At the beginning of this school year, Lisa Flores worried that her 7-year-old son would not get the support he needed at Newark’s Dr. William H. Horton Elementary School.
Eli, who has a speech delay, was just going into second grade and needed services that seemed slow to come.
Veronica Searles was concerned for her son, too. Deion Searles has ADHD and anxiety and receives special education services — but as classes began in Newark Public Schools last September, transportation issues threatened to keep him from even getting to school.
The two mothers and the barriers their children have to overcome show some of the challenges faced by the roughly 6,400 students with disabilities who attend Newark Public Schools. They are among the district’s most vulnerable — and have been some of the students hardest hit by the fallout from the COVID-19 pandemic.
Newark expects the number of students with disabilities to grow next year as students in need of special education services is rising year over year across the country.
In the fall, as classes kicked off, Newark parents of students with disabilities said their children needed more support after some missed out on specialized instruction or therapy sessions that were difficult to provide during remote learning. Others were continuing to push for compensatory services, a legal right students in New Jersey and across the country have for making up instruction or services they might have missed during the pandemic.
Nine months later, parents like Flores and Searles say they are looking forward to next year, despite looming concerns about their child’s physical and educational progress and available resources.
Mothers push for more educational support post-pandemic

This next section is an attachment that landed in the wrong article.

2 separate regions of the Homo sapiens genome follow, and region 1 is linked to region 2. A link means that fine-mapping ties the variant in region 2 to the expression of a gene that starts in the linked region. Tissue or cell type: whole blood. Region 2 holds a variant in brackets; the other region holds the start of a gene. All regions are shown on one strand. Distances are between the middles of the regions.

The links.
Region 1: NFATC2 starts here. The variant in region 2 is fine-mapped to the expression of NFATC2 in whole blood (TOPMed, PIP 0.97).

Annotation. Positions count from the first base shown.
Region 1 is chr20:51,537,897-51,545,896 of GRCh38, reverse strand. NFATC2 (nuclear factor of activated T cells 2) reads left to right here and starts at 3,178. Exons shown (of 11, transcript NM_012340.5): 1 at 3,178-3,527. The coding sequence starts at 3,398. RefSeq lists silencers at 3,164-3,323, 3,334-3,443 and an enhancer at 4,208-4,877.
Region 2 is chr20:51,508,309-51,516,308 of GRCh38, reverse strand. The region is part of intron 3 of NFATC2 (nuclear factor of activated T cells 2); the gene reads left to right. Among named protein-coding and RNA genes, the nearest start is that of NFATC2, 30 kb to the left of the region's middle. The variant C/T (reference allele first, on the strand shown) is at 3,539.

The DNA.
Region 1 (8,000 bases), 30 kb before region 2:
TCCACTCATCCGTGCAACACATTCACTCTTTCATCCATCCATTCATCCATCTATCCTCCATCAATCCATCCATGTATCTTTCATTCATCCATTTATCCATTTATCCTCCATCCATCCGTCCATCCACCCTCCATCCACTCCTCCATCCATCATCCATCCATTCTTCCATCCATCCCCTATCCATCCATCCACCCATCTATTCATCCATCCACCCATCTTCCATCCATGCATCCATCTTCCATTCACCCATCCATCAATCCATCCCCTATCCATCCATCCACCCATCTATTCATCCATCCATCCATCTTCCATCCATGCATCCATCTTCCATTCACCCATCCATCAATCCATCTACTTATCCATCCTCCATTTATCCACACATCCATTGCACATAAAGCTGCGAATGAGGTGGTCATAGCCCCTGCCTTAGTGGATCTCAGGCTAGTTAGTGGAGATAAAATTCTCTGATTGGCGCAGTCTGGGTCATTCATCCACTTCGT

Eli, who has been at Horton Elementary since kindergarten, will start third grade in the fall. He still struggles with speaking and is below grade level, his progress derailed after the district switched to remote learning in the spring of 2020.
That prompted Lisa Flores, a mother of two, to become a full-time advocate for her child by pressing the district for compensatory education. In January, Eli began receiving additional one-hour speech sessions four times a week before school, which Flores said she is thankful for but has not yet yielded improvements in her son’s speech.
“I don’t think it was good enough to catch him up to where he needed to be,” Flores said. “But it was good for him.”
This year, the district hired at least six speech-language specialists and contracted with outside service providers to bring additional support in occupational, physical, and speech therapy for its students. But as the district works to help students catch up, parents like Flores continue to push for more.
Flores has an ongoing compensatory education case after filing a complaint with the state’s office of special education in October. She hopes Eli can receive more make-up services to improve his regression in speech, an effect of remote learning during the pandemic, Flores said.
In the meantime, she is happy to see her son become more involved in other activities like baseball where he is learning to be “a big kid” and relate with other children.
“I see him speaking up more for himself and I’m just really proud of him,” Flores added. “That’s what I’m looking forward to [next year]. Just watching him mature more and be able to advocate for himself.”
Newark mothers push for more support for their children
Newark Public Schools has a long history of struggling to implement programs and support for its students with disabilities. In 2012, the state began monitoring the district following the settlement of a class action lawsuit that accused the district and state special education department of not evaluating students for special education services or providing resources in a timely manner.
Last summer, district officials were ordered to take corrective action by Nov. 1, 2022 after the New Jersey Department of Education found that the district failed to meet six federal responsibilities for students with disabilities.